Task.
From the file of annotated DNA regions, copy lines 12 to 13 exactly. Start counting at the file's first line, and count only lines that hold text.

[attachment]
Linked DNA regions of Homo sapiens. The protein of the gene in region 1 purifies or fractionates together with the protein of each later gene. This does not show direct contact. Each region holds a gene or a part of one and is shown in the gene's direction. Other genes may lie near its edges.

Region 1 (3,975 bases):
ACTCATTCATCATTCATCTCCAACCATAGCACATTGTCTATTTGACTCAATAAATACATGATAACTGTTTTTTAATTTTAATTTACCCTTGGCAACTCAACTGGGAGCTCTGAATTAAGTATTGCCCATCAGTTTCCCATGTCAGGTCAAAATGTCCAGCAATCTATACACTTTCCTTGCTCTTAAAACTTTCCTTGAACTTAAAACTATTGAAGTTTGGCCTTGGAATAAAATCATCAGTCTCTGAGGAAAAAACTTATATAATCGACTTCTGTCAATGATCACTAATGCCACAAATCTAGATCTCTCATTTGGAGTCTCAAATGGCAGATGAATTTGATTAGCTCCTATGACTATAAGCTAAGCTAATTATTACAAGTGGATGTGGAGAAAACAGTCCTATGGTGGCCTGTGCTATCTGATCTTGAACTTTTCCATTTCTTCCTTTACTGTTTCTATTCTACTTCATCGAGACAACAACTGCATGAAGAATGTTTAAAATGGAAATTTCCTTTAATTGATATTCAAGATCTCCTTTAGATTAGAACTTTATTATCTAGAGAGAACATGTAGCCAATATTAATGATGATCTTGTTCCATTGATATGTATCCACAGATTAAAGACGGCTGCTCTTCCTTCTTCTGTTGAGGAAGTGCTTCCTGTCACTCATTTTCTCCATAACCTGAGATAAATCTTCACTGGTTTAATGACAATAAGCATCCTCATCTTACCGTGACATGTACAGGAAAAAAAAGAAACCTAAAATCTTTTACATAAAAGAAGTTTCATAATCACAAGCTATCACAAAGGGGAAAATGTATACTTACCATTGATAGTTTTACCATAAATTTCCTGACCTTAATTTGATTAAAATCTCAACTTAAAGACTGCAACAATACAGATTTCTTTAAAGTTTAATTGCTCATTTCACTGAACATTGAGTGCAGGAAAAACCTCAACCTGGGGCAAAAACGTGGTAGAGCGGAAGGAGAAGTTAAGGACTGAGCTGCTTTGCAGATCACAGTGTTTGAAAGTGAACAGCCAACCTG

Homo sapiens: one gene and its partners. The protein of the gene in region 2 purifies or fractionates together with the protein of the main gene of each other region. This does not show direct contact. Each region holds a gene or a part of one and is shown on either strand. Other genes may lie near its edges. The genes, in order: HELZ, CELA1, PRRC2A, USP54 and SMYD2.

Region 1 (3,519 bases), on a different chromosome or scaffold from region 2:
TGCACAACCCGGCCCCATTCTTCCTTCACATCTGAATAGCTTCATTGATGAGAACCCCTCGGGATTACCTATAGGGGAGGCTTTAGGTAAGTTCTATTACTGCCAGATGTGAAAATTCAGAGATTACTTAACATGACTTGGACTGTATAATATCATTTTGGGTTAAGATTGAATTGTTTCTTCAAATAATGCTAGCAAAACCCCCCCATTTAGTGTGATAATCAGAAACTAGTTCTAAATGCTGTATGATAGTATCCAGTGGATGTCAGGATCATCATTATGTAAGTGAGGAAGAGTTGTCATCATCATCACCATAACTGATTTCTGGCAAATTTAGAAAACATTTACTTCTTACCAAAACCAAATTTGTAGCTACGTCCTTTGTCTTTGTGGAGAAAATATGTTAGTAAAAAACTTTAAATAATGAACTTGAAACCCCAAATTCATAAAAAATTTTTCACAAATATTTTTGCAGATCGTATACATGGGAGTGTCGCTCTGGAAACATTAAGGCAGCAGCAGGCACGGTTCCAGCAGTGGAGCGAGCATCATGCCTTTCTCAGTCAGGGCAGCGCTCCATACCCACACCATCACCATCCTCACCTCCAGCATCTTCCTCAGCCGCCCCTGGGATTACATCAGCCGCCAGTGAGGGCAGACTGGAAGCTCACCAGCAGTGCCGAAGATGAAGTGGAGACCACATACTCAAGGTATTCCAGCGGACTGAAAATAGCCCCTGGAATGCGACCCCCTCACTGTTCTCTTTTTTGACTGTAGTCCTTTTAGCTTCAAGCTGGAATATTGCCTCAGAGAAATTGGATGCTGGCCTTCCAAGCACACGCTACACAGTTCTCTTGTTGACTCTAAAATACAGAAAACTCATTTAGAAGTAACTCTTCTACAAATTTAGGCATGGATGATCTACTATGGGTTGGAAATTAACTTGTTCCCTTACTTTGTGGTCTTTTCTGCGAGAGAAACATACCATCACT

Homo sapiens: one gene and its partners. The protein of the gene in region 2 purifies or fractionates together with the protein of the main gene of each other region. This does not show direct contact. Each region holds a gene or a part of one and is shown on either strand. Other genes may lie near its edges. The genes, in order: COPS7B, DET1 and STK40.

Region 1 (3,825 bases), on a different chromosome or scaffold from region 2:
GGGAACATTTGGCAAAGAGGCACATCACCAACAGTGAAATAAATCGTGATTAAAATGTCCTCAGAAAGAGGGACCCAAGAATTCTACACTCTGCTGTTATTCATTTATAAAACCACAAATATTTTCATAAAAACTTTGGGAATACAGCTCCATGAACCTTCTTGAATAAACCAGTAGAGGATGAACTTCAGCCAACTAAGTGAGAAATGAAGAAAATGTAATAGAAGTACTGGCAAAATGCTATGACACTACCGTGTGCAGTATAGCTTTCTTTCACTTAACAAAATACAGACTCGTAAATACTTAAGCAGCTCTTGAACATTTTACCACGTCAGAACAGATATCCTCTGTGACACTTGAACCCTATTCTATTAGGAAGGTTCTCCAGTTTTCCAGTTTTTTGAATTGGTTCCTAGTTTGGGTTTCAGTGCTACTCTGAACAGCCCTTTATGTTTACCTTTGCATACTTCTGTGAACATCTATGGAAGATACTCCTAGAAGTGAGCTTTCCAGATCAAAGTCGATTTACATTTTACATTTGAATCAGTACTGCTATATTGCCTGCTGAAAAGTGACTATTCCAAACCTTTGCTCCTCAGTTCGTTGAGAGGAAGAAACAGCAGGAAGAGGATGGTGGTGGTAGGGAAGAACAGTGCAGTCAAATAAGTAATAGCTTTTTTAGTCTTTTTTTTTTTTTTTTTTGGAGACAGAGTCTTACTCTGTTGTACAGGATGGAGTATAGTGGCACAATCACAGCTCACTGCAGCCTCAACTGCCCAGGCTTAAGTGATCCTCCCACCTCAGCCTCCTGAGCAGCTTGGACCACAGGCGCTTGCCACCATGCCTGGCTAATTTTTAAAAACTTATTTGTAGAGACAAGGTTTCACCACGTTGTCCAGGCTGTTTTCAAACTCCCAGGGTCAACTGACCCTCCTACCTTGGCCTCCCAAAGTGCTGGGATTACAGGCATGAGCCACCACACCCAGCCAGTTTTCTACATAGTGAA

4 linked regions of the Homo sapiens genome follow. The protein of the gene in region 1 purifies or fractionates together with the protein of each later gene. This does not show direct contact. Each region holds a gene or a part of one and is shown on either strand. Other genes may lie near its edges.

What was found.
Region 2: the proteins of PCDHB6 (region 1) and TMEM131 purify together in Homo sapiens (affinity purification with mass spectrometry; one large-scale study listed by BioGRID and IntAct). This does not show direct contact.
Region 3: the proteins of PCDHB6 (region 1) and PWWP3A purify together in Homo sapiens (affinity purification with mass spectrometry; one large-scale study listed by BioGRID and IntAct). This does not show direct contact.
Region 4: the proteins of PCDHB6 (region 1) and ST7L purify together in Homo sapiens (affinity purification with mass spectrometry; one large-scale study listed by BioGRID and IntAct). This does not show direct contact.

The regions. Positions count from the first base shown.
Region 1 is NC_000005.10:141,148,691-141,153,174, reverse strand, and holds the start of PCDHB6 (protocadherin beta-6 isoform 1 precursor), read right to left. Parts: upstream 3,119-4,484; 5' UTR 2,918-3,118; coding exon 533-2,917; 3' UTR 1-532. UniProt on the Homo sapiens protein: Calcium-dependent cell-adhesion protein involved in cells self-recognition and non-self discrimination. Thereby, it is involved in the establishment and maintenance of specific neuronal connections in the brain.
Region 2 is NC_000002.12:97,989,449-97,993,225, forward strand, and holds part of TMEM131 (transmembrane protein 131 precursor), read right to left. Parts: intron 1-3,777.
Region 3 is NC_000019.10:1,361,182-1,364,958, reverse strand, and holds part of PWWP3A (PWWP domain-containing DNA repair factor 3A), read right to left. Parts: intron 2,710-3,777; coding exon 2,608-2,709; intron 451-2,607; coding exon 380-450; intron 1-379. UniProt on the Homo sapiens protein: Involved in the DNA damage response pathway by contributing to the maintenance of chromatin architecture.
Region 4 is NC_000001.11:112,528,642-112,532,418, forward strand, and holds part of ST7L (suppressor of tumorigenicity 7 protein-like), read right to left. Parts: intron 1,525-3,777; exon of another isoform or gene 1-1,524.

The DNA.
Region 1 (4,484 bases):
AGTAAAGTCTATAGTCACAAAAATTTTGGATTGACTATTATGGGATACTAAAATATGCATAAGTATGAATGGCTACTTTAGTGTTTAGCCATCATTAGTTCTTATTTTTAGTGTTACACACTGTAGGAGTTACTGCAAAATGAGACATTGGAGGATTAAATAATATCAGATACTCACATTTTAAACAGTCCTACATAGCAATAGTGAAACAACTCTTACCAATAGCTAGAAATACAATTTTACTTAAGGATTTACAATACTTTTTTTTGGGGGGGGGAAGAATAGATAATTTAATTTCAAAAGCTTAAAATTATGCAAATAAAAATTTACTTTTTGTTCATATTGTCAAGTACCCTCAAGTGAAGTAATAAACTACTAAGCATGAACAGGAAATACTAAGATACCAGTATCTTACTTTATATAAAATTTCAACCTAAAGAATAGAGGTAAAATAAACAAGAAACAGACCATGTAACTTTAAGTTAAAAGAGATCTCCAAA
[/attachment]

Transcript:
Region 2: the proteins of PCDHB6 (region 1) and TMEM131 purify together in Homo sapiens (affinity purification with mass spectrometry; one large-scale study listed by BioGRID and IntAct). This does not show direct contact.
Region 3: the proteins of PCDHB6 (region 1) and PWWP3A purify together in Homo sapiens (affinity purification with mass spectrometry; one large-scale study listed by BioGRID and IntAct). This does not show direct contact.